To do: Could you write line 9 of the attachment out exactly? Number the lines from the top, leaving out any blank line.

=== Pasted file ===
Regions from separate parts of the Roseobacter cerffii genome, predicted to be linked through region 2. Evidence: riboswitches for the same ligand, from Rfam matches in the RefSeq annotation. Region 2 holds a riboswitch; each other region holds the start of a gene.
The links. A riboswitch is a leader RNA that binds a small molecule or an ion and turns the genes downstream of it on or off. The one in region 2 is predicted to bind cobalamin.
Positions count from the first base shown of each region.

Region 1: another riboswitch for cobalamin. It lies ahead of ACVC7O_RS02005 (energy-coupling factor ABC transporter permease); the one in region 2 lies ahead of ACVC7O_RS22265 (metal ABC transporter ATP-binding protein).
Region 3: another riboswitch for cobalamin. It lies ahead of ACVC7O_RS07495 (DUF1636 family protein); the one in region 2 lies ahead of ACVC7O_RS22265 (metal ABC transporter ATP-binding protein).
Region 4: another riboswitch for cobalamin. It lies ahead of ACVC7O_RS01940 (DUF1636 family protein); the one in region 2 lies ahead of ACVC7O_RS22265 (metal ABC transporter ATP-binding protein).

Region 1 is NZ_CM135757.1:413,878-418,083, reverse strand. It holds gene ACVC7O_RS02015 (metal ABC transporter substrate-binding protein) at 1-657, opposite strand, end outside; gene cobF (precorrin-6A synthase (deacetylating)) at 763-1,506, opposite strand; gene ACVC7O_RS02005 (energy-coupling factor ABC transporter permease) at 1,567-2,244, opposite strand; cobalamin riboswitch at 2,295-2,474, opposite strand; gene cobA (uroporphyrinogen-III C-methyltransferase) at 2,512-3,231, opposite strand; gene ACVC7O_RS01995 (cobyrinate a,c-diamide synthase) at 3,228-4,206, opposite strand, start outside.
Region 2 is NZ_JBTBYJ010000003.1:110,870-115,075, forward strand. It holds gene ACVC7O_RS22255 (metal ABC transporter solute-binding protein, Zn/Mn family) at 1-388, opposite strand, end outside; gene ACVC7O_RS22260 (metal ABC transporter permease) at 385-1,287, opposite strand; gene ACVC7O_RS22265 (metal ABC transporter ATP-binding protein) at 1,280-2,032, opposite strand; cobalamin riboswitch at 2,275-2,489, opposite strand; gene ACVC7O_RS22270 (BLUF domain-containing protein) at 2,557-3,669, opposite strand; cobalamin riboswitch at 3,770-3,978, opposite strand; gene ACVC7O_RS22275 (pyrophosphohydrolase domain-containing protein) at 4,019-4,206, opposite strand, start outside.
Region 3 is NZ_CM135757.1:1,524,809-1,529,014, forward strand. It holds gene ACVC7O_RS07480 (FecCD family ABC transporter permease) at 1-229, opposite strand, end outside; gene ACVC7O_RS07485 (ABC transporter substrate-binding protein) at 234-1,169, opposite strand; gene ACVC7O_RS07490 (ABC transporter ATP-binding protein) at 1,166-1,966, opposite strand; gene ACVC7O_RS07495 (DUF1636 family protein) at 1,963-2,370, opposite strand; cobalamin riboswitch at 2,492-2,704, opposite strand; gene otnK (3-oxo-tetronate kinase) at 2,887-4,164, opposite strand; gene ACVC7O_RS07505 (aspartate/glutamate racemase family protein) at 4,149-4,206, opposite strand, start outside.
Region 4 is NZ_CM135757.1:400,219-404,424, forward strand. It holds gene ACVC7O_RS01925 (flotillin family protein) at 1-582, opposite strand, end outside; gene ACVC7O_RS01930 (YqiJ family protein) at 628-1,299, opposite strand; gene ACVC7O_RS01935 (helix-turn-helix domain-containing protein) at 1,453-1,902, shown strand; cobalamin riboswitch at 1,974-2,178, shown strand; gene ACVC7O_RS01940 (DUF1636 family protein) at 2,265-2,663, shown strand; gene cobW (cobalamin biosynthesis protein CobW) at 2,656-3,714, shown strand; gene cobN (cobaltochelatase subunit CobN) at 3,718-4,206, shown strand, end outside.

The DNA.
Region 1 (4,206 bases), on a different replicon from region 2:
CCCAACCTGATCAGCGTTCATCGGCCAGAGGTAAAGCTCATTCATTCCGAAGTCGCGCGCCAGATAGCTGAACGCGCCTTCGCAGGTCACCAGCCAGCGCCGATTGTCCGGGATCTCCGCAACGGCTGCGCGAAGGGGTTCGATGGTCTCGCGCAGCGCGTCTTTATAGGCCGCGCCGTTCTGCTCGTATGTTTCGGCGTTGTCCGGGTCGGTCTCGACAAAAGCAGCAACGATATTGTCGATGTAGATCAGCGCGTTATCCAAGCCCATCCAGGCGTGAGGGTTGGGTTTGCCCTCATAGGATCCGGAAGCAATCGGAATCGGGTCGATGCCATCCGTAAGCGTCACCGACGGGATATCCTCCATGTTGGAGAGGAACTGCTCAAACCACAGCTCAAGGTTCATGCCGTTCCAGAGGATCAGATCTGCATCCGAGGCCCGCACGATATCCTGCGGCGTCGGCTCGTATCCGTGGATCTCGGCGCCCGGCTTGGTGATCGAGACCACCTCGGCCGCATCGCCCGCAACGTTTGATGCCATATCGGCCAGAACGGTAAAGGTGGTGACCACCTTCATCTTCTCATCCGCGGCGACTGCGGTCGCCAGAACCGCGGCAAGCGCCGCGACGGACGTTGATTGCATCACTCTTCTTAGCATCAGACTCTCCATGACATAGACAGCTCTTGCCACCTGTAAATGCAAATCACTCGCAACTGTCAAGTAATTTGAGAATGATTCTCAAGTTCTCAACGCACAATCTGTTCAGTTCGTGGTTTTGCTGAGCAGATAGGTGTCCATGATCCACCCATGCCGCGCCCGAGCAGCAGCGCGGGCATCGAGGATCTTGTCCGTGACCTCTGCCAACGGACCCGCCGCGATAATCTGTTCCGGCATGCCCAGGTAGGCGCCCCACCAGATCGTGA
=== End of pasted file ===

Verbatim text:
Region 3 is NZ_CM135757.1:1,524,809-1,529,014, forward strand. It holds gene ACVC7O_RS07480 (FecCD family ABC transporter permease) at 1-229, opposite strand, end outside; gene ACVC7O_RS07485 (ABC transporter substrate-binding protein) at 234-1,169, opposite strand; gene ACVC7O_RS07490 (ABC transporter ATP-binding protein) at 1,166-1,966, opposite strand; gene ACVC7O_RS07495 (DUF1636 family protein) at 1,963-2,370, opposite strand; cobalamin riboswitch at 2,492-2,704, opposite strand; gene otnK (3-oxo-tetronate kinase) at 2,887-4,164, opposite strand; gene ACVC7O_RS07505 (aspartate/glutamate racemase family protein) at 4,149-4,206, opposite strand, start outside.